Investors rushing for the exit in the form of mass dumping of long positions since the end of last year signals just how significant the perceived turnaround in copper’s fortunes has been. Year-end positions were in the region of 100,000 contracts but stand at just under 4,000 contracts now. Meanwhile, global inventories have surged, with 348,000 tons added across the three global exchanges (LME, CME, SHFE), according to Reuters. At a cumulative 889,000 tons at the end of March, exchange inventory was at its highest since 2003, the news source reports.

Under the circumstances, the copper price has held up rather well.

The narrative of strong global growth only recently took a knock from slower Chinese growth following a crackdown on debt in Asia’s largest economy, despite the fact copper imports – both refined and unrefined – have held up well this year.

So, is copper ripe for a correction? No, probably not — the market is balanced and threats to supply remain the most significant dynamic, but a return to a bull run is looking unlikely.

MetalMiner’s Annual Outlook provides 2018 buying strategies for carbon steel

Consumers can probably look for a settlement in Chile to herald an easing in prices rather than a collapse.

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This morning in metals news, energy companies are lobbying for exemptions from the U.S. steel tariff, U.S. steel exports dropped in April compared with the previous month, and steel and iron ore prices fell by the greatest amount since March.

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Asking for Exemptions

Several U.S. energy companies are looking to win exemptions from the U.S.’s 25% steel tariff, Reuters reported.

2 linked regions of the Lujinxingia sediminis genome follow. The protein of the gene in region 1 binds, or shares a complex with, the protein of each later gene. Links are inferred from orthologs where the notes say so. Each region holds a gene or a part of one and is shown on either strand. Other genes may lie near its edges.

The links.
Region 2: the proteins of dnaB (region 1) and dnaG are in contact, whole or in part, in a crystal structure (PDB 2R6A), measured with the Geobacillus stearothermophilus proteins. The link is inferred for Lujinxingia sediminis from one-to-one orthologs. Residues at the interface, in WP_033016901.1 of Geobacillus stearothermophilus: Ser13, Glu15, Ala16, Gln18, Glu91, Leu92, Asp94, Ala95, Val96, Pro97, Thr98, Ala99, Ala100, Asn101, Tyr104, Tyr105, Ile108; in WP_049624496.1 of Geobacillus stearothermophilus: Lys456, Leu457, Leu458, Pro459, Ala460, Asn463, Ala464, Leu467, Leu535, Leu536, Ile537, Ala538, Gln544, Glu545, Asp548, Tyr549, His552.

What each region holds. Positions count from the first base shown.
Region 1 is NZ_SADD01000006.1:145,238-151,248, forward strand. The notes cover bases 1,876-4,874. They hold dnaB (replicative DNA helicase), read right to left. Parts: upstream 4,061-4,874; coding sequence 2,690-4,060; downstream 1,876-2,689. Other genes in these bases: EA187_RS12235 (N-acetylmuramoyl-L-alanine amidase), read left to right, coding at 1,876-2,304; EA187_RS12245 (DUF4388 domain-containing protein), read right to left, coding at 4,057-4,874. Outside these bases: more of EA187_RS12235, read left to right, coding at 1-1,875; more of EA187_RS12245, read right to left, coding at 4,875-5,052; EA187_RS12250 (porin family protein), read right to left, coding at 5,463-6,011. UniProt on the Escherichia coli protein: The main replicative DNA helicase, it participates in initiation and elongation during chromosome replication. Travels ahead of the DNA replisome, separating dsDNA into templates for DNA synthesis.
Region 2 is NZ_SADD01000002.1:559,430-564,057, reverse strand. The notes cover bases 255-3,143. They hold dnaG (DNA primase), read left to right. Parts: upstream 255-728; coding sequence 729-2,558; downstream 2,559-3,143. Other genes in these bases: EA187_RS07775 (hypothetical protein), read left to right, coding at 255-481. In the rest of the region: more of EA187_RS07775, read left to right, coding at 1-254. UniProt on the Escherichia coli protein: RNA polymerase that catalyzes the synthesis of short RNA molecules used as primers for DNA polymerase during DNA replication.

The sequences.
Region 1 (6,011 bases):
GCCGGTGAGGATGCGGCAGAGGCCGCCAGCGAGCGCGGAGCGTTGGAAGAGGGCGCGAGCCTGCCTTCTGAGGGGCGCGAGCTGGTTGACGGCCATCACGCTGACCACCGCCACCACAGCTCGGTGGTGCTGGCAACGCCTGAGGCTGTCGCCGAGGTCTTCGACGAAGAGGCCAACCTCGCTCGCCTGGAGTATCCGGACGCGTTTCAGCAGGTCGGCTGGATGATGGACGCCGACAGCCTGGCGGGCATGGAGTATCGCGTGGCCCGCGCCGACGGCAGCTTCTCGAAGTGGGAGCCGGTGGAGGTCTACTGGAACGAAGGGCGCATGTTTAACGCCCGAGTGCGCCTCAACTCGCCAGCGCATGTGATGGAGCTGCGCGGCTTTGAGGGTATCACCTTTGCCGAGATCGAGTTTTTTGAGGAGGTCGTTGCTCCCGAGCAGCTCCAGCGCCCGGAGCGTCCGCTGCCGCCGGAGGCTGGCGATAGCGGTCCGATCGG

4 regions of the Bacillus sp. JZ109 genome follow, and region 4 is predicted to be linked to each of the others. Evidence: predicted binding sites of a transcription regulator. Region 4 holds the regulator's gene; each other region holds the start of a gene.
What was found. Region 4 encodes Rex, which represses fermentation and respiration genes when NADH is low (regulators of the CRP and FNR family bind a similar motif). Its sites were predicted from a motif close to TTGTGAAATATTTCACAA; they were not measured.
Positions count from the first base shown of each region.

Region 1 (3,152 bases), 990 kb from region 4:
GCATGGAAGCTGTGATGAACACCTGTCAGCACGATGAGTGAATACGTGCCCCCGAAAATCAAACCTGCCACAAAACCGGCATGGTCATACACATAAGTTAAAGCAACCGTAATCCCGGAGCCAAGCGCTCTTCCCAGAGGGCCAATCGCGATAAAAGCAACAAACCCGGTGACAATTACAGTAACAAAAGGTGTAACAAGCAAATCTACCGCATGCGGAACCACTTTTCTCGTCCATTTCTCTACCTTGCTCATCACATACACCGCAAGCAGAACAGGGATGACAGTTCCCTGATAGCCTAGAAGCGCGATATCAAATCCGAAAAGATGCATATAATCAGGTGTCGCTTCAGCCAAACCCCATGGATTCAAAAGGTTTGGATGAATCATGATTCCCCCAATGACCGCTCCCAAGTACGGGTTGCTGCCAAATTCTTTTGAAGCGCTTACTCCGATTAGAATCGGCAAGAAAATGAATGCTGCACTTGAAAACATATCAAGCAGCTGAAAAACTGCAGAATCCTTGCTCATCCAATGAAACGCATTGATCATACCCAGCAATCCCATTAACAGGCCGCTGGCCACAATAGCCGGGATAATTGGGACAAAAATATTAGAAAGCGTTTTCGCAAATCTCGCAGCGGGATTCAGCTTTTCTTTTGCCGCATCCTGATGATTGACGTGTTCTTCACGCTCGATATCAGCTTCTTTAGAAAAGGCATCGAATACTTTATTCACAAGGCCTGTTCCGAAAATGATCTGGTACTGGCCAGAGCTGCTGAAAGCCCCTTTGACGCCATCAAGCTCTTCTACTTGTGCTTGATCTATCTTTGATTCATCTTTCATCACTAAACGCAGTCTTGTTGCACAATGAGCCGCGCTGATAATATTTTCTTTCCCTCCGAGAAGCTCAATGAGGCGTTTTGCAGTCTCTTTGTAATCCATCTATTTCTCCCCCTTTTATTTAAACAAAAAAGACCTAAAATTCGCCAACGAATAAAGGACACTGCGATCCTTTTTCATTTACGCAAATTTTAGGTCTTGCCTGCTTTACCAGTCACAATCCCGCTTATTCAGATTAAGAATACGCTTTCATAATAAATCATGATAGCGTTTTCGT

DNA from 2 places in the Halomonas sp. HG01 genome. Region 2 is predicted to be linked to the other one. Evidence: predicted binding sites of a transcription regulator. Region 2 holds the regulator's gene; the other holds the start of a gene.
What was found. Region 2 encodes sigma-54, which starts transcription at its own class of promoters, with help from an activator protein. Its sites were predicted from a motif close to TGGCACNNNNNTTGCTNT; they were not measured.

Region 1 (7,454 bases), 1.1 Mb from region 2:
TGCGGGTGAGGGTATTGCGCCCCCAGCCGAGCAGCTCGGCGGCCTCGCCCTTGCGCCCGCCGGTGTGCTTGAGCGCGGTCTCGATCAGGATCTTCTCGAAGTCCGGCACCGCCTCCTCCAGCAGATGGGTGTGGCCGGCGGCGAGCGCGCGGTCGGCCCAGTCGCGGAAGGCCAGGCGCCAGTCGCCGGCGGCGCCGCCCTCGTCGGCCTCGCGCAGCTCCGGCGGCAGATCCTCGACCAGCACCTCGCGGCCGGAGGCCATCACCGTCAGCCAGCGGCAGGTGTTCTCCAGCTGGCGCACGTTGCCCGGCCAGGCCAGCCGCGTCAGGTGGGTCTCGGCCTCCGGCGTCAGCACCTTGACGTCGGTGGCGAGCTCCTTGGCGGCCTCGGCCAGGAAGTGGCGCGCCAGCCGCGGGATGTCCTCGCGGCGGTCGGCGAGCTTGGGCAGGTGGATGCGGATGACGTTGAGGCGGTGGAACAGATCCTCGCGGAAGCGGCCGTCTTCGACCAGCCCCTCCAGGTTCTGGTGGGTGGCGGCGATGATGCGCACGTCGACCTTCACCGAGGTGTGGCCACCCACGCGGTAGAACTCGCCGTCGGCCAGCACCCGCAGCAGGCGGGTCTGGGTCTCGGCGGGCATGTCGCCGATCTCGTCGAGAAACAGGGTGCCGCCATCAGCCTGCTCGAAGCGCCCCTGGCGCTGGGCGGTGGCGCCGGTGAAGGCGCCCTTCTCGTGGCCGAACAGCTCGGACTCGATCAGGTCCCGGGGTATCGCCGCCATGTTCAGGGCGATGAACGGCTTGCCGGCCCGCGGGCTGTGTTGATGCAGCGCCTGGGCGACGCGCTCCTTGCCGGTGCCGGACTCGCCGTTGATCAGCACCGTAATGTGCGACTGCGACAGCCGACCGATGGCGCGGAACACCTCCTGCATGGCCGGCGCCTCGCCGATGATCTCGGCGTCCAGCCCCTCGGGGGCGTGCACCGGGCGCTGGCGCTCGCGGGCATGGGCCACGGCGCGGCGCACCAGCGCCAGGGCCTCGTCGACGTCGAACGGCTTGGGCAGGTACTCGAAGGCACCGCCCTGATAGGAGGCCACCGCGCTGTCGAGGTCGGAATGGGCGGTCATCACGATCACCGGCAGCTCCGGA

Of the nearly 21,000 exclusion requests received by the U.S. Department of Commerce, more than 500 are related to pipes and related materials, according to the report.

U.S. Steel Exports Down in April

The U.S.’s steel exports fell by 1% in April compared to the previous month, according to American Iron and Steel Institute (AISI) data cited by the Times of Northwest Indiana.

The steel export level in April, however, was up 0.5% compared with April 2017.

Steel Prices Drop

Prices of steel and iron ore fell by the greatest amount since March, according to Bloomberg, as trade tensions ratcheted up in the last week. The U.S. announced $50 billion in tariffs on Chinese imports on Friday, and President Donald Trump threatened an additional $200 billion in tariffs.

MetalMiner’s Annual Outlook provides 2018 buying strategies for carbon steel

Iron ore prices fell to a two-month low, according to the report, while LME nickel, zinc and copper all also fell.

China could be said to be making hay while the sun shines.

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A report in AluminiumInsider quotes China’s General Administration of Customs, saying the country’s total exports last month came to 485,000 metric tons, accounting for the second-highest total in the administration’s record-keeping history.

May’s output beat April’s total of 451,000 metric tons by 7.5% and bested May shipments a year earlier of 430,000 metric tons (a 12.8% increase). Only December 2014 had been higher at 542,700 metric tons.

But suggestions that this is the start of a flood may be premature.

Read more

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Before we head into the weekend, let’s take a look at the week that was and some of the storylines dominating the world of metals here on MetalMiner:

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MetalMiner’s Annual Outlook provides 2018 buying strategies for carbon steel

So far in June, base metal prices have increased. Copper, zinc and tin increased sharply. Meanwhile, aluminum and nickel also increased, but a little less dramatically.

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Copper Rally

Copper prices breached the $7,300/mt level. Prices trading over this resistance level signals strength for the metal.

Source: MetalMiner analysis of FastMarkets

Copper has also outperformed in China, which may support copper prices longer.